How Great Franchise Sales People Create Failing Franchises

Wednesday, June 6, 2018
A great franchise sales person can make or break a franchise. This first point of contact is crucial to the structure and sustainability of any franchise system.  You might think all your problems would be solved with great franchise sales people who just deliver higher close rates. But you couldn’t be farther from the truth. Mercenary sales folks might solve an immediate cash flow problem on the front end. But the reality is that it could be the most expensive sales practice in franchising today. If your team is focused solely on delivering signed franchise agreements and not making sure that franchisees will succeed in the long-term, you are headed for an expensive lesson.  I made this mistake as a franchisor and at the very least it led to:
  • a disappointed and frustrated training team
  • a disheartened group of existing franchisees
  • fear across the system.  (More on this topic in future blogs)
But suffice to say that Franchisors who are too eager for the next franchise fee + salespeople looking to get their next commission check, increase the potential of franchise failure.

Too many franchisees close their location in 2 years or less.

Perhaps they were undercapitalized through the buying process. And if they are an undercapitalized prospect, they will be an undercapitalized location. Unable to invest in the marketing, training or staff to flourish, their location will flounder and capsize. Great franchise sales people uncover those warning signs within hours of talking to a prospect. Perhaps they don’t fit with the culture. Renegade franchisees chafing at the reporting requirements, the uniform or even the branding collateral.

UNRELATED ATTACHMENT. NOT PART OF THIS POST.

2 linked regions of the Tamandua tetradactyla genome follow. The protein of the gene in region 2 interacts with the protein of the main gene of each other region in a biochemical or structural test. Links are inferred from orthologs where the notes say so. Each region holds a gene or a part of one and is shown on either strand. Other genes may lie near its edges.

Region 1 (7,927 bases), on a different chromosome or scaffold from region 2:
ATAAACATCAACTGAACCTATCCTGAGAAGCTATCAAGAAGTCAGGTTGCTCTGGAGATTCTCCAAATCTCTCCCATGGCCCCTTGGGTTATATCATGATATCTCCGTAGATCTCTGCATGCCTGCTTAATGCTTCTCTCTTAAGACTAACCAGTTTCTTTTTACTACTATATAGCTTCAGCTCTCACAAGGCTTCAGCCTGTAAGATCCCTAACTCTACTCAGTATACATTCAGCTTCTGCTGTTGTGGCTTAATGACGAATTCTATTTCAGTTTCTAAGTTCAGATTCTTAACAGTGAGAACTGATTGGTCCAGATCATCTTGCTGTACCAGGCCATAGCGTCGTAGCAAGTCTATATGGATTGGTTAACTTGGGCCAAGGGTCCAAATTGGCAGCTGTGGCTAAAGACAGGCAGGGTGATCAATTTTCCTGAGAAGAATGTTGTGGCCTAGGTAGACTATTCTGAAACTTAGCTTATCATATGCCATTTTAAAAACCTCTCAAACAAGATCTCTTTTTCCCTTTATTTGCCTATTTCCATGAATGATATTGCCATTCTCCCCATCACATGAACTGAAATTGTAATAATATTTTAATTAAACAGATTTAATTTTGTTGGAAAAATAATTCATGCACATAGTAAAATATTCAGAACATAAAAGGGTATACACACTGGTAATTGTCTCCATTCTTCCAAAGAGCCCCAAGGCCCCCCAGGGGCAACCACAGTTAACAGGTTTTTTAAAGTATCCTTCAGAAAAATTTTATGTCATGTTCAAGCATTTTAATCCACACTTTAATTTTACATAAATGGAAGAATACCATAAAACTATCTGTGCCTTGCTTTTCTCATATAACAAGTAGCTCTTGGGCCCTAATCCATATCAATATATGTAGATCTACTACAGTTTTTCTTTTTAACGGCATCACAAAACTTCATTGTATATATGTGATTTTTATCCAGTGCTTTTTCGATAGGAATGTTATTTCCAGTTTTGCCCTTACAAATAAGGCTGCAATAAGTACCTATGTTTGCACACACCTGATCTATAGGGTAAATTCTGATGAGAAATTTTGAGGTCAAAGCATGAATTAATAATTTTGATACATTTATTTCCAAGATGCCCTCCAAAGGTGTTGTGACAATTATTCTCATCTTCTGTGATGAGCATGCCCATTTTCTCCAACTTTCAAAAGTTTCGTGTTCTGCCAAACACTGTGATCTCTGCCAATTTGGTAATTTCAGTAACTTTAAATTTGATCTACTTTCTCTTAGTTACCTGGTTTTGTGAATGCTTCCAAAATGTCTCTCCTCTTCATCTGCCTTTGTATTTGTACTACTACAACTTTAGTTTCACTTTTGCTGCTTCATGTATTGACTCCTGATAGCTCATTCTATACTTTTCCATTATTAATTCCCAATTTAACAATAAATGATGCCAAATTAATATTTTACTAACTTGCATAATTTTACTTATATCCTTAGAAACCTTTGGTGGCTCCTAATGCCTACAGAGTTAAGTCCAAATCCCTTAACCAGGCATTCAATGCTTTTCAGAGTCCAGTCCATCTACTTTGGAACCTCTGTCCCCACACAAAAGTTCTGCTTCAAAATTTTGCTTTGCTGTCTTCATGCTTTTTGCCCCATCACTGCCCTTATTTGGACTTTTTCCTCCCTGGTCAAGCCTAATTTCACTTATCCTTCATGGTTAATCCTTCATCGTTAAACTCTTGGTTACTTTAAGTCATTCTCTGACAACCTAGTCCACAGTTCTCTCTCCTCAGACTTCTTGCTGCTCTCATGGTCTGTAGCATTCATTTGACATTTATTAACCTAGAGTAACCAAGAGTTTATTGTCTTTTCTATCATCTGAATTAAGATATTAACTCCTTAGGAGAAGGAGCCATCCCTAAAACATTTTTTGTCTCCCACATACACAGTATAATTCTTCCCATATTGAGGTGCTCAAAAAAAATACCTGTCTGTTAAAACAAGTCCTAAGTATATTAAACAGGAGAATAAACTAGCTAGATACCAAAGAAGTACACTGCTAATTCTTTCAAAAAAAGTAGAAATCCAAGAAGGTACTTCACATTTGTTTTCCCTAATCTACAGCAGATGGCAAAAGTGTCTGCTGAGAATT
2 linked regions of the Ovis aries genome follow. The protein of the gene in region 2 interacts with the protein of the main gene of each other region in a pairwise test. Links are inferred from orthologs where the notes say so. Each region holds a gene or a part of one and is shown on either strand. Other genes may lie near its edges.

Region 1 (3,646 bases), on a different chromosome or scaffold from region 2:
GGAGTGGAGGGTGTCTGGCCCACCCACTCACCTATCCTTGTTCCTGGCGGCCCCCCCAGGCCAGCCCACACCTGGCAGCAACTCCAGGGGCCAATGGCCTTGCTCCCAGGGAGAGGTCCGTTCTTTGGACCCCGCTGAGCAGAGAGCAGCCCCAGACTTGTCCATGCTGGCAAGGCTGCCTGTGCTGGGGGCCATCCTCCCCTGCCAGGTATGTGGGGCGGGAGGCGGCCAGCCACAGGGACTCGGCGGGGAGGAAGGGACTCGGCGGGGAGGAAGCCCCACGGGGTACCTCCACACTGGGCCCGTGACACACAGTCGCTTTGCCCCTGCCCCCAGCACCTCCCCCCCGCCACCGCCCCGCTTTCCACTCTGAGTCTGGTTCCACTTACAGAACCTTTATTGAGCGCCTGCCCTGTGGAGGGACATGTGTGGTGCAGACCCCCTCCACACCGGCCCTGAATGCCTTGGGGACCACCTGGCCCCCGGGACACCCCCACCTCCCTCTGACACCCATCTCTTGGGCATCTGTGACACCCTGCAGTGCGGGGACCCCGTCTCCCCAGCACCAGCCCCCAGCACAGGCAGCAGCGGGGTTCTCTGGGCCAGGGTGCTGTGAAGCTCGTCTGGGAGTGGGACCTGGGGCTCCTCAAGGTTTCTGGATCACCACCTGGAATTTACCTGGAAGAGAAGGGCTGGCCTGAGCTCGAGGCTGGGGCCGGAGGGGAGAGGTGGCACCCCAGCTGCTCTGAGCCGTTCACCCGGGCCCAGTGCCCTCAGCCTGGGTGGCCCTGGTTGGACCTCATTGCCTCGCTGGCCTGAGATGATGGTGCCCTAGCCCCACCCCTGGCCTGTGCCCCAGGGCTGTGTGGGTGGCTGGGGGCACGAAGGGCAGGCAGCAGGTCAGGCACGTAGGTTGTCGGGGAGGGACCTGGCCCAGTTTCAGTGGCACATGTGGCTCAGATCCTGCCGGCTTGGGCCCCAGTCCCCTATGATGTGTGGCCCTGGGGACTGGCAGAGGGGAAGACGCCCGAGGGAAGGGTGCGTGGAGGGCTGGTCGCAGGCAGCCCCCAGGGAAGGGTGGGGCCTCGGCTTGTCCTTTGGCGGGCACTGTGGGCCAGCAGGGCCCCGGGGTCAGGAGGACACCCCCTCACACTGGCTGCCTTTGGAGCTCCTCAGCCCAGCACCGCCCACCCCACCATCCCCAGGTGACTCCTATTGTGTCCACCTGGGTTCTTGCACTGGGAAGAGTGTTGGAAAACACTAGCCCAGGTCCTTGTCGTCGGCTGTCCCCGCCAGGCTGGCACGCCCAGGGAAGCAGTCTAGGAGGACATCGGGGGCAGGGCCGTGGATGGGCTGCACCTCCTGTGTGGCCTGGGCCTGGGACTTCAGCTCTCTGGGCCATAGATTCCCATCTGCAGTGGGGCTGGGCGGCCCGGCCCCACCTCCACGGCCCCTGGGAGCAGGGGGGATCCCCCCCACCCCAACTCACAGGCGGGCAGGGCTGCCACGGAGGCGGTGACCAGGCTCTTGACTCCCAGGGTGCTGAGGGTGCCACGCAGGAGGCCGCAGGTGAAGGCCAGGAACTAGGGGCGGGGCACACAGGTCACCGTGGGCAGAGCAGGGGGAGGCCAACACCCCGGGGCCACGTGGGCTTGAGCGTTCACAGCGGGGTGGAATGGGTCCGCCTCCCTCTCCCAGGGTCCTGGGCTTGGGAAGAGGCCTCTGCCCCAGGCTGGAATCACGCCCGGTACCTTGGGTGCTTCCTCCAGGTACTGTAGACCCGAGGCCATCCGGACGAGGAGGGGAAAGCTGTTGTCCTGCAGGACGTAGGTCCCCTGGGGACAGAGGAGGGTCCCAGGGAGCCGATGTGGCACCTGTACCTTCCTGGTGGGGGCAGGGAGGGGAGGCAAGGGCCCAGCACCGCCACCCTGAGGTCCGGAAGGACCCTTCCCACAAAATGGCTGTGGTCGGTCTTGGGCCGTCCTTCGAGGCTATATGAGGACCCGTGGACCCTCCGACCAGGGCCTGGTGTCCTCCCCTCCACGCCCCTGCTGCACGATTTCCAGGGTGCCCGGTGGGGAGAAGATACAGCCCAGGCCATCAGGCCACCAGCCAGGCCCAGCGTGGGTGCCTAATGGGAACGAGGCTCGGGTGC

When great franchise sales people ask the right questions at the right time they uncover those warning signs.
Which is why a “great franchise sales person” should be re-defined. It is why the term franchise development became an industry standard. Franchise development folks may not have the highest conversion rate. They do not convince a prospect who is on the fence to commit to a system that isn’t quite right. Development teams know how to winnow out inferior owners quickly. At the front-end of the  process. Not after investing a dozen or more hours in the pitch - and certainly long before sharing a franchise agreement.
Great development people match prospects to franchises that will build success together for decades.
Some forward-thinking franchises are looking at a staggered commission that compensates sales people when franchisees have met goals after 3 and 5 years. It’s controversial but at least an attempt to recognize that part of the blame for unsuccessful franchisees is created in the sales cycle itself.

I know the questions to ask, the sequence to follow and the insider method that the most successful development teams use to build the strongest franchise systems. Let’s talk about your franchise and what you want to build.